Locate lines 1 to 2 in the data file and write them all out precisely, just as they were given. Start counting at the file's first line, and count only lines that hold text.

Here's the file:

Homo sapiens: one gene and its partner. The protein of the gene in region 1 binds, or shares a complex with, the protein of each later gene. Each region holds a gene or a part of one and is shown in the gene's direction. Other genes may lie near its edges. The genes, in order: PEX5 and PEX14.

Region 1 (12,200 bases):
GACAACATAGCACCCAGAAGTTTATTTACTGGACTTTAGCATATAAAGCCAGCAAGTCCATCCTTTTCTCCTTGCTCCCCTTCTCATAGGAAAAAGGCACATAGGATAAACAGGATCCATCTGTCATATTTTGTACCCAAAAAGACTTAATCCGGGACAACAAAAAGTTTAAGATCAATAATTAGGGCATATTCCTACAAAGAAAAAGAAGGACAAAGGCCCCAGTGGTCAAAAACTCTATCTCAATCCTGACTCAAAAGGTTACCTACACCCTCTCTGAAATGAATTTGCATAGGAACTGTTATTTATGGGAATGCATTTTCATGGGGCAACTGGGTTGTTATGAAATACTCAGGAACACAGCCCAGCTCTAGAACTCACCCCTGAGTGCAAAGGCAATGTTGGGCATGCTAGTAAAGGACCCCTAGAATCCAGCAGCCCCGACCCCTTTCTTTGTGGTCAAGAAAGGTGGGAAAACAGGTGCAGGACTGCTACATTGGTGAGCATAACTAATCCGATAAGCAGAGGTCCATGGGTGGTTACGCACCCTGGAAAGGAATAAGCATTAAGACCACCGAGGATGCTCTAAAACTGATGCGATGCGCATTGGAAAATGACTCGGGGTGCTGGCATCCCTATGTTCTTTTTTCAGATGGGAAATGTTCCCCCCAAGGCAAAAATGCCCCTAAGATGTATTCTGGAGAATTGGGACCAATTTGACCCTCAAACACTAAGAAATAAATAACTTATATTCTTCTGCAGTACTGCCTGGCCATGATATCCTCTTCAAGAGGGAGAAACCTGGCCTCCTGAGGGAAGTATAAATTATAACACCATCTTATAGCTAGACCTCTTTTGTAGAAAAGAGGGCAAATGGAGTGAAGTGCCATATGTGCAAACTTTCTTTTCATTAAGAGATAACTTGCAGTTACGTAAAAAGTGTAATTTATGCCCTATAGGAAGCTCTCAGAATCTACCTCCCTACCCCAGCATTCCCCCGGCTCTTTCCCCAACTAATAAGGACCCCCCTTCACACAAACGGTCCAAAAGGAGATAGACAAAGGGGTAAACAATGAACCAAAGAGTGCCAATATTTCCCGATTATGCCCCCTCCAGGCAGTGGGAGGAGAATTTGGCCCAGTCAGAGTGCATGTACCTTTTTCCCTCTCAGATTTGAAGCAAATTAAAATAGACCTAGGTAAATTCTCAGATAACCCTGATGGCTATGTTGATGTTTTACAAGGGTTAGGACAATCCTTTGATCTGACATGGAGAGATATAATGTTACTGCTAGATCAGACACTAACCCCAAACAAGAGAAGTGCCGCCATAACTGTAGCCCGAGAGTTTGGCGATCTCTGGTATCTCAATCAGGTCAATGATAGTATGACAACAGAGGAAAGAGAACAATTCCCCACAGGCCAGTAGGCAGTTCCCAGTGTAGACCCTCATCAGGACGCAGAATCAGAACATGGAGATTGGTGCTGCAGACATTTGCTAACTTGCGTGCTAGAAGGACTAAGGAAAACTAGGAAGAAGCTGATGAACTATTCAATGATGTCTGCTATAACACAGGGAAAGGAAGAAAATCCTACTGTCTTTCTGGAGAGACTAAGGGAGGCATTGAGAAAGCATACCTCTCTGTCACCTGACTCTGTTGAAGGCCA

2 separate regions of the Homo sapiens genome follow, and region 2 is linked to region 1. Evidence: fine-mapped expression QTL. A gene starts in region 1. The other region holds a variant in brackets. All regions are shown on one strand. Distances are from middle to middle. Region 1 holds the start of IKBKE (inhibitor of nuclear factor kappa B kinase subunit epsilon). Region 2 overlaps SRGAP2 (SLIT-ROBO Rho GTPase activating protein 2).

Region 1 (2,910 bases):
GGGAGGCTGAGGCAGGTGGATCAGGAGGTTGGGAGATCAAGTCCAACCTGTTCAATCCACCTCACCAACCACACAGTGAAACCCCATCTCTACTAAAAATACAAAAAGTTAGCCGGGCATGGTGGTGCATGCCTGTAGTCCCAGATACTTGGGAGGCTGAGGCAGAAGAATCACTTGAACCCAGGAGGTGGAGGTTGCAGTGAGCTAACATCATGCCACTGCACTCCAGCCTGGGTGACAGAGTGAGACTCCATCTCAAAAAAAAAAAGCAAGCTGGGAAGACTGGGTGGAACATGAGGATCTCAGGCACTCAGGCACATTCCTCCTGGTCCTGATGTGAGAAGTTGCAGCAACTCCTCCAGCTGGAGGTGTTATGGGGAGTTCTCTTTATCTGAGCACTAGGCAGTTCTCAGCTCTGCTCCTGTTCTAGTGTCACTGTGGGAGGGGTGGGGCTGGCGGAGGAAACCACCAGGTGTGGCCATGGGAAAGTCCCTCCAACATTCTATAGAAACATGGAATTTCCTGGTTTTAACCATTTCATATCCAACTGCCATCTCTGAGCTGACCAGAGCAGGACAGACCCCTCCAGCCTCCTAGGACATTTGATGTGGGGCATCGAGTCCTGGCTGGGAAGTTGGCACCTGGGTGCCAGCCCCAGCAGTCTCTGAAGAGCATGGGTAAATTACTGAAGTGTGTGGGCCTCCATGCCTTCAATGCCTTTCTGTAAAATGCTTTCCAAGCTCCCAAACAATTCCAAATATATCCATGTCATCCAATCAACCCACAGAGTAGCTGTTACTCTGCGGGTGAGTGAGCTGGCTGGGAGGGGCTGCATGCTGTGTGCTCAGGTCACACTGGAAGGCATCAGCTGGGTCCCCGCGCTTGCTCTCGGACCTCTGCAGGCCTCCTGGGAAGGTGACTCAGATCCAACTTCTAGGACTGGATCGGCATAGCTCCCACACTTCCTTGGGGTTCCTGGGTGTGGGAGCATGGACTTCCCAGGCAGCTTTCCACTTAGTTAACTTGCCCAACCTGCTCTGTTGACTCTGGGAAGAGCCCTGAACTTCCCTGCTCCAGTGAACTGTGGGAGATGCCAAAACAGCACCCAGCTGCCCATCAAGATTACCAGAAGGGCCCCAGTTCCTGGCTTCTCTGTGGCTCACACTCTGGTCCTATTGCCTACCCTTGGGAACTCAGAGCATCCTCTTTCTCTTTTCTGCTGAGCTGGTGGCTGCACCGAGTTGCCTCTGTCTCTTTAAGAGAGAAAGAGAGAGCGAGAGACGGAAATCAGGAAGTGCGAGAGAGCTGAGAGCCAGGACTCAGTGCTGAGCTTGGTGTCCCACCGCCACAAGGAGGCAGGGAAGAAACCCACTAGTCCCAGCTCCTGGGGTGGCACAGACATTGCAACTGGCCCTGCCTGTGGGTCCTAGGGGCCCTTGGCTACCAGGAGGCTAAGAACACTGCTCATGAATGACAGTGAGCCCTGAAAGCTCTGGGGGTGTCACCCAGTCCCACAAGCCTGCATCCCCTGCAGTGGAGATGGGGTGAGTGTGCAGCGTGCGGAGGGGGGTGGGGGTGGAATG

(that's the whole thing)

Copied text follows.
Homo sapiens: one gene and its partner. The protein of the gene in region 1 binds, or shares a complex with, the protein of each later gene. Each region holds a gene or a part of one and is shown in the gene's direction. Other genes may lie near its edges. The genes, in order: PEX5 and PEX14.

Region 1 (12,200 bases):